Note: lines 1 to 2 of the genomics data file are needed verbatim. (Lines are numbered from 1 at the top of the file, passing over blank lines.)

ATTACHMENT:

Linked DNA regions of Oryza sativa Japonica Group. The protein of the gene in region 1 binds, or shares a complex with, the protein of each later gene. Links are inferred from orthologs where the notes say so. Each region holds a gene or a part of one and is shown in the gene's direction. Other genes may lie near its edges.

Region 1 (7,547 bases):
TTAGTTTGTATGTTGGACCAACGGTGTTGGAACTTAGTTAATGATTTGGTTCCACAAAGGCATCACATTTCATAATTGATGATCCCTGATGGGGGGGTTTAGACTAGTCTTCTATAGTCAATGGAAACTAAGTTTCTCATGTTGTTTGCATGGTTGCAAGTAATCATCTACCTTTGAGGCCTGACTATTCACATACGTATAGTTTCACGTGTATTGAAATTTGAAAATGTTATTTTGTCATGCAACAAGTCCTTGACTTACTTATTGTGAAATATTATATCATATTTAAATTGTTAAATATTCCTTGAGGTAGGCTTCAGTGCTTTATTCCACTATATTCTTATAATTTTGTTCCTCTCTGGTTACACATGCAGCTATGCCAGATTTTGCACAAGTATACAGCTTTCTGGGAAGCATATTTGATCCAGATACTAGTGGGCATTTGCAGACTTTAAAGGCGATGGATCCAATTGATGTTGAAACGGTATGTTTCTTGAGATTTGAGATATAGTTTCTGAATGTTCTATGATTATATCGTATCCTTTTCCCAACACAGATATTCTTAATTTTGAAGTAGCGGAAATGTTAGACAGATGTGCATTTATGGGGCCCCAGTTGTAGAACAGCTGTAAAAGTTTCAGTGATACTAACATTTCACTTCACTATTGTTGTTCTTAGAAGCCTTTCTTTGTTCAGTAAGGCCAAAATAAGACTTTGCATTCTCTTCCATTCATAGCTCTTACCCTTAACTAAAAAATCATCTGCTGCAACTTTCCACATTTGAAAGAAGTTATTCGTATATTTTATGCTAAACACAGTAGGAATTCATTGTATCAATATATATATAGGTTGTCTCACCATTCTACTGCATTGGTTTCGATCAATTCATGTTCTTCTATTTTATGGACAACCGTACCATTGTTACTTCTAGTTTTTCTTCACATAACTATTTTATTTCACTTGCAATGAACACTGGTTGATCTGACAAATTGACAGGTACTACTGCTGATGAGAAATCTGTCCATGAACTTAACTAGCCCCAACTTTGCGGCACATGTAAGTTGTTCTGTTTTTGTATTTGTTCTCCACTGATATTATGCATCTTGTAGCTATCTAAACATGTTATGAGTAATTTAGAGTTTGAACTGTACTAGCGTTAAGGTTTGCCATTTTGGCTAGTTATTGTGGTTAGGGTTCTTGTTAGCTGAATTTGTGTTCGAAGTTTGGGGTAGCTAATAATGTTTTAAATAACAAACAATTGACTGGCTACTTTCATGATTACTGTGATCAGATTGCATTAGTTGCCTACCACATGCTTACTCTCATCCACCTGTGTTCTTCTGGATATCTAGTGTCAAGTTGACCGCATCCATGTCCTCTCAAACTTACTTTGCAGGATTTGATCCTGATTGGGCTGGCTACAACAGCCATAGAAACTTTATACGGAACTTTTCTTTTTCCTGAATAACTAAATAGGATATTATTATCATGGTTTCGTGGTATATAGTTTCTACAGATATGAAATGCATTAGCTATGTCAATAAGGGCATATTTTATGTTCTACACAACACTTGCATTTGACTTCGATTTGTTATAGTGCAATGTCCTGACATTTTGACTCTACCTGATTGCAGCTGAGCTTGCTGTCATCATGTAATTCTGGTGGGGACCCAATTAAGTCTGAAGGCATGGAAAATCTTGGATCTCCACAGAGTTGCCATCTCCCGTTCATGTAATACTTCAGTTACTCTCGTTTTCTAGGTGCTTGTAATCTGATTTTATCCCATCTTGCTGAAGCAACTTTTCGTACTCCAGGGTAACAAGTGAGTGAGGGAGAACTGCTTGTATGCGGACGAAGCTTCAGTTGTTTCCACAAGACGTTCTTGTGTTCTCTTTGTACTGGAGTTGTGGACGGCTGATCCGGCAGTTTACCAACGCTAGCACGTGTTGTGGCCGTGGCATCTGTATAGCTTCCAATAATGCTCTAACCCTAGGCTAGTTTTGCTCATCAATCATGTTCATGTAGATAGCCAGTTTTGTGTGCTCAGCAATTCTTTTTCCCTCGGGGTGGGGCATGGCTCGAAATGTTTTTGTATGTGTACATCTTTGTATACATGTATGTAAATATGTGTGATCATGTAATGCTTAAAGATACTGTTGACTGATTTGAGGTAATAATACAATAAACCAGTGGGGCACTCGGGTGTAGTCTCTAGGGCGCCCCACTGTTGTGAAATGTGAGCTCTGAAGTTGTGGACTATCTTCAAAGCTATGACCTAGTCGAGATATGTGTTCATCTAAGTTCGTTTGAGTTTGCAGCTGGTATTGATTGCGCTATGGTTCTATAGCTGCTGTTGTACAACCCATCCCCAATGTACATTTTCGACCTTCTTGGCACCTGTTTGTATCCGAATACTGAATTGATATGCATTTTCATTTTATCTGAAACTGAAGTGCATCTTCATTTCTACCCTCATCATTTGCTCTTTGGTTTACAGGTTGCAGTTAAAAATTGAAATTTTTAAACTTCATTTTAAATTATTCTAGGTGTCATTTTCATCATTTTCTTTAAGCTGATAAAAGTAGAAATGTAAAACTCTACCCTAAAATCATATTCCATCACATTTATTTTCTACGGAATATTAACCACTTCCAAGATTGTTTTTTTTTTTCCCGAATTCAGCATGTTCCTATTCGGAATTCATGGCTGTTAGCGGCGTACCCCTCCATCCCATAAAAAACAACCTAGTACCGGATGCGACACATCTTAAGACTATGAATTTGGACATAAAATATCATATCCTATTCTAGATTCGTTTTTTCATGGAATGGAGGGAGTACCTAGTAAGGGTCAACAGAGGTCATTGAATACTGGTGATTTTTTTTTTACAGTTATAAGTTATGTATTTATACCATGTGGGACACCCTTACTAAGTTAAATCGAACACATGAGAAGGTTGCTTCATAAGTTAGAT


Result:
Linked DNA regions of Oryza sativa Japonica Group. The protein of the gene in region 1 binds, or shares a complex with, the protein of each later gene. Links are inferred from orthologs where the notes say so. Each region holds a gene or a part of one and is shown in the gene's direction. Other genes may lie near its edges.

Region 1 (7,547 bases):